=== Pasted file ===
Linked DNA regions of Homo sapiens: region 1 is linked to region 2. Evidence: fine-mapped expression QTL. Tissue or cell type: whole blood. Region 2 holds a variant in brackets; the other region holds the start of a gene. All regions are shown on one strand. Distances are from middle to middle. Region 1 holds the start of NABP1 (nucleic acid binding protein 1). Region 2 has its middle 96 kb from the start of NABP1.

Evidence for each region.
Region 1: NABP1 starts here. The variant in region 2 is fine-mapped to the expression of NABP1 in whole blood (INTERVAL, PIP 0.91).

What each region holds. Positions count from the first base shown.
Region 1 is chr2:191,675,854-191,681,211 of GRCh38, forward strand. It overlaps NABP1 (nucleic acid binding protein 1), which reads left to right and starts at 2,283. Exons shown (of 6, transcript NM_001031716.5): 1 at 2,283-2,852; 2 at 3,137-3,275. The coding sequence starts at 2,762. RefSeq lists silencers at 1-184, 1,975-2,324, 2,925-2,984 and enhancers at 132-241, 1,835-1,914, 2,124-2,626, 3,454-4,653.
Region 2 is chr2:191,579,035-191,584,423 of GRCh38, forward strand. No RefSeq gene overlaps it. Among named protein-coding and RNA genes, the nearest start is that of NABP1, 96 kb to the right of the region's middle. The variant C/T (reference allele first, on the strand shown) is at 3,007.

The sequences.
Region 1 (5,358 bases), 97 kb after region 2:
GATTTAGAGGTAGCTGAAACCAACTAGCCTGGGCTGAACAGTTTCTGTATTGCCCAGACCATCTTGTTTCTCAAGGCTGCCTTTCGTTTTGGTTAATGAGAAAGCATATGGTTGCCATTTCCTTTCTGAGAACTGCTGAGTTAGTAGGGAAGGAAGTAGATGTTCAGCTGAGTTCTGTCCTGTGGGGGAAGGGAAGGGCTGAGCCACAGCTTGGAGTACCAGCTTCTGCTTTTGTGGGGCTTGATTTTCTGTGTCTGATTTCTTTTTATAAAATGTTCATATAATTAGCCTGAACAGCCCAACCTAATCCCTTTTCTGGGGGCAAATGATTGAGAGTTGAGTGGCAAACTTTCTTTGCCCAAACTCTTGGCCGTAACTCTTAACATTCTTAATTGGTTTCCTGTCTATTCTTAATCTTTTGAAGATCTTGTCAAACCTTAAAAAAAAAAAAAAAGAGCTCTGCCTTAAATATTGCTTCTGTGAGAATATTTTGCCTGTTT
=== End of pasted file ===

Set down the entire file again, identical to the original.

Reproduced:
Linked DNA regions of Homo sapiens: region 1 is linked to region 2. Evidence: fine-mapped expression QTL. Tissue or cell type: whole blood. Region 2 holds a variant in brackets; the other region holds the start of a gene. All regions are shown on one strand. Distances are from middle to middle. Region 1 holds the start of NABP1 (nucleic acid binding protein 1). Region 2 has its middle 96 kb from the start of NABP1.

Evidence for each region.
Region 1: NABP1 starts here. The variant in region 2 is fine-mapped to the expression of NABP1 in whole blood (INTERVAL, PIP 0.91).

What each region holds. Positions count from the first base shown.
Region 1 is chr2:191,675,854-191,681,211 of GRCh38, forward strand. It overlaps NABP1 (nucleic acid binding protein 1), which reads left to right and starts at 2,283. Exons shown (of 6, transcript NM_001031716.5): 1 at 2,283-2,852; 2 at 3,137-3,275. The coding sequence starts at 2,762. RefSeq lists silencers at 1-184, 1,975-2,324, 2,925-2,984 and enhancers at 132-241, 1,835-1,914, 2,124-2,626, 3,454-4,653.
Region 2 is chr2:191,579,035-191,584,423 of GRCh38, forward strand. No RefSeq gene overlaps it. Among named protein-coding and RNA genes, the nearest start is that of NABP1, 96 kb to the right of the region's middle. The variant C/T (reference allele first, on the strand shown) is at 3,007.

The sequences.
Region 1 (5,358 bases), 97 kb after region 2:
GATTTAGAGGTAGCTGAAACCAACTAGCCTGGGCTGAACAGTTTCTGTATTGCCCAGACCATCTTGTTTCTCAAGGCTGCCTTTCGTTTTGGTTAATGAGAAAGCATATGGTTGCCATTTCCTTTCTGAGAACTGCTGAGTTAGTAGGGAAGGAAGTAGATGTTCAGCTGAGTTCTGTCCTGTGGGGGAAGGGAAGGGCTGAGCCACAGCTTGGAGTACCAGCTTCTGCTTTTGTGGGGCTTGATTTTCTGTGTCTGATTTCTTTTTATAAAATGTTCATATAATTAGCCTGAACAGCCCAACCTAATCCCTTTTCTGGGGGCAAATGATTGAGAGTTGAGTGGCAAACTTTCTTTGCCCAAACTCTTGGCCGTAACTCTTAACATTCTTAATTGGTTTCCTGTCTATTCTTAATCTTTTGAAGATCTTGTCAAACCTTAAAAAAAAAAAAAAAGAGCTCTGCCTTAAATATTGCTTCTGTGAGAATATTTTGCCTGTTT